Can you decipher which logo is that of JioMeet’s and which is that of Zoom’s?
II. When compared side by side, right from the landing page, the similarities are striking. The meetings page, the process to join a meeting, the procedure to schedule one, the user’s profile page, the About page, the contacts and swiping right to enable safe driving mode – the user interface (UI) of both apps look deceptively similar. Barring minor differences in text size and colour, the use of similar phrases, design and placements is likely to cause an easy confusion between the two.
JioMeet Vs. Zoom
Zoom Vs. JioMeet
Zoom Vs. JioMeet
Zoom Vs. JioMeet
III. Moreover, it was observed that JioMeet designed for the iOS interface used exactly the same icons for New Meeting, Share Screen and Join Schedule.
A twitterati spotted the striking similarity in the iOS interface of JioMeet and Zoom
By the looks of it, it can be safe to infer that JioMeet is nothing but a ‘doppleganger’ of Zoom. In fact, such stark similarity between the two made the Indian audience wonder why Jio Platforms came out with a separate app anyway, it could have simply rephrased the name to ‘JioZoom’.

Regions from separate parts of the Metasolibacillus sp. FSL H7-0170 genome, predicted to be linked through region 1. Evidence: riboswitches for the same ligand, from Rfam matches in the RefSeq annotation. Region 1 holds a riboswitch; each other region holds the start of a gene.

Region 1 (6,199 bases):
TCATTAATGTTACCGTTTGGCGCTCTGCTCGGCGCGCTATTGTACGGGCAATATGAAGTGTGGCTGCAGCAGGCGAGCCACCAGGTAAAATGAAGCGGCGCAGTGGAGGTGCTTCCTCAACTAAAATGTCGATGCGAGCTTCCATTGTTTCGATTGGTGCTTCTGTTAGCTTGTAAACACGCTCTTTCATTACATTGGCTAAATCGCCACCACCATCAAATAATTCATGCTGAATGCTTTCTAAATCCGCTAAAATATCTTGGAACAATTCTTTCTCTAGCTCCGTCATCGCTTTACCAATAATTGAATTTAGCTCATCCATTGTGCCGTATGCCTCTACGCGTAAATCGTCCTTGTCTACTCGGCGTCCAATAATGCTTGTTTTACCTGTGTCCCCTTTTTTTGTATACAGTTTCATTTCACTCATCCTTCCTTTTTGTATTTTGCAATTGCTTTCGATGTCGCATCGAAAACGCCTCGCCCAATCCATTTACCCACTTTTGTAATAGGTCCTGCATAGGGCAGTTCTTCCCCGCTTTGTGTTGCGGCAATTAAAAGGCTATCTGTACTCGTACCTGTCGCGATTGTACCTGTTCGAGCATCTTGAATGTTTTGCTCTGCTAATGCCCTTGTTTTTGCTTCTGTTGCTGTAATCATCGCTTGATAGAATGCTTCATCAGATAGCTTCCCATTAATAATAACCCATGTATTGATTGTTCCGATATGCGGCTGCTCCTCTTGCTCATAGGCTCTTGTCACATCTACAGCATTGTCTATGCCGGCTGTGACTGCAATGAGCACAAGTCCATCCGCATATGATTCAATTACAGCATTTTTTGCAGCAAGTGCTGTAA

Knock Knock...Who’s there?...A lawyer!
JioMeet’s uncanny similarities came as a surprise to the otherwise competition welcoming California based Zoom Video Communications. Its India head, Mr. Sameer Raje, dropped hints of a possible lawsuit against JioMeet. There lies no further information from Zoom on the lawsuit. However, JioMeet may have ticked a few boxes with respect to copyright infringement.
I. Firstly, can the US based Zoom Video Communications sue JioMeet under the Indian Copyright Act, 1957? It most certainly can. The Indian Copyright law stands in parity with international standards laid down in several conventions and treaties of which India is a part. Thus, works of foreign authors/owners are accorded the same protection in India to which the Indian citizens are entitled, under the Act.